A first surgical biopsy was performed showing nonspecific inflammatory changes. Sexually transmitted infections (STIs) testing was negative and no infective agent could be identified from local samples or skin biopsy culture. Other laboratory findings including complete blood count, plasma C-reactive protein (CRP), cytobacteriological exam of urine, and renal and liver function tests were all normal. Computed tomography (CT) urography showed no abnormalities in the urinary tract. During the hospitalization, the patient presented a peripheral pustular lesion on the lateral side of the glans. Histopathology revealed a neutrophilic dermal infiltrate with focal neutrophilic vasculitis without cytocalsia [Figure 2]. The pustule progressed to purulent ulceration indicating a clear pathergy phenomenon [Figure 3]. Based on these data, the diagnosis of PPG was made. Assessment for an underlying disease, such as inflammatory bowel disease or malignancy, was negative. Oral prednisone was started at 0.5mg/kg/day allowing a slow healing of the main ulceration after one month with a persistent peripheral lesion due to a pathergy phenomenon on the first surgical biopsy site [Figure 4]. After two months, the patient presented complete healing [Figure 5]. Prednisone was slowly tapered down and stopped after six months. No relapse has occurred in three years.{Figure 2}{Figure 3}{Figure 4}{Figure 5}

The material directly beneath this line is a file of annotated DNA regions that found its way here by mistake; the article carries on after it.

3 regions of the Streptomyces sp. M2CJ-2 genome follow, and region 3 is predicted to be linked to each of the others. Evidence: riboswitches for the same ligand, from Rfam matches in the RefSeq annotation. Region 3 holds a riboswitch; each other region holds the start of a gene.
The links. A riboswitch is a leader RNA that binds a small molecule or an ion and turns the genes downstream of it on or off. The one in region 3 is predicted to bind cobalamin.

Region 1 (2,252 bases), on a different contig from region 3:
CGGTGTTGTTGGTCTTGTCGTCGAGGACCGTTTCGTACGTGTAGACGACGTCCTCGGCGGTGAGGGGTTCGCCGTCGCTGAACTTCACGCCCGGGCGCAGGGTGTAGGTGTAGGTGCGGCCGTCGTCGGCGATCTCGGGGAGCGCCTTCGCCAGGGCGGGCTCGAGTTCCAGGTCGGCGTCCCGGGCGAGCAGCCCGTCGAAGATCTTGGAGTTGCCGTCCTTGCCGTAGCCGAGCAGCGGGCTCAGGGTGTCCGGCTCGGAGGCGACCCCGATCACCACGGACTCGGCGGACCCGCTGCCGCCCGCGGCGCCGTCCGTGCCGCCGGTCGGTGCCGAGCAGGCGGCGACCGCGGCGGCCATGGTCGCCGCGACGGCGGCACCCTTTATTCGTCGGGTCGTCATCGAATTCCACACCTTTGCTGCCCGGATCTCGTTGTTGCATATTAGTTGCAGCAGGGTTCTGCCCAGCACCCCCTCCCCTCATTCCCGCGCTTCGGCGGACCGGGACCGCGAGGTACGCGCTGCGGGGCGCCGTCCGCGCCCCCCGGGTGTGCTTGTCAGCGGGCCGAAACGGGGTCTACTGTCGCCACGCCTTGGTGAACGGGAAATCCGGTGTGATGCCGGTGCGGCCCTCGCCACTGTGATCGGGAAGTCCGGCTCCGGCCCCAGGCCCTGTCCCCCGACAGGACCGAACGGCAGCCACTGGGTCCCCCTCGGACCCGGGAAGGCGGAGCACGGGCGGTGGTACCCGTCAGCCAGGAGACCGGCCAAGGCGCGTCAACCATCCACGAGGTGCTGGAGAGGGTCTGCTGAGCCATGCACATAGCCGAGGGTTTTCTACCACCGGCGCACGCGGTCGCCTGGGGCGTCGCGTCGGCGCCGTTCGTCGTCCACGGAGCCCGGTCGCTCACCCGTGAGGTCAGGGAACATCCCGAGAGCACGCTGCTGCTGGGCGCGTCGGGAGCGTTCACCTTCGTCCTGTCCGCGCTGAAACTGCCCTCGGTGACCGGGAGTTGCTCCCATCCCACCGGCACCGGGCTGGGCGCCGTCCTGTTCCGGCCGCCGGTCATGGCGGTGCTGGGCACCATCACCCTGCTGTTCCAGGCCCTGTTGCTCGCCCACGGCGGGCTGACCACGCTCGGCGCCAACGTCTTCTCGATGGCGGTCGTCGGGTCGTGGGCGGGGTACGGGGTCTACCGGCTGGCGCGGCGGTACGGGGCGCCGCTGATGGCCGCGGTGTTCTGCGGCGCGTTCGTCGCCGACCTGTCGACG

Case 2



A 61-year-old man with a history of diabetes mellitus complicated by renal dysfunction and ischemic heart disease was referred for evaluation of a necrosis of the glans progressing for one month. He related having an initial purulent nodule on the glans, which rapidly progressed to painful ulceration with necrotic lesions. Several courses of antibiotics were attempted before the patient was referred to a urologist, where a surgical debridement procedure was performed. Owing to postoperative extension of the lesions, a partial peniectomy surgery was proposed to the patient who refused and, then, was referred to a dermatologist. Physical examination revealed total necrosis of the glans with circumferential purulent ulceration of the corona [Figure 6]. No superficial lymphadenopathy was found and general status was conserved.{Figure 6}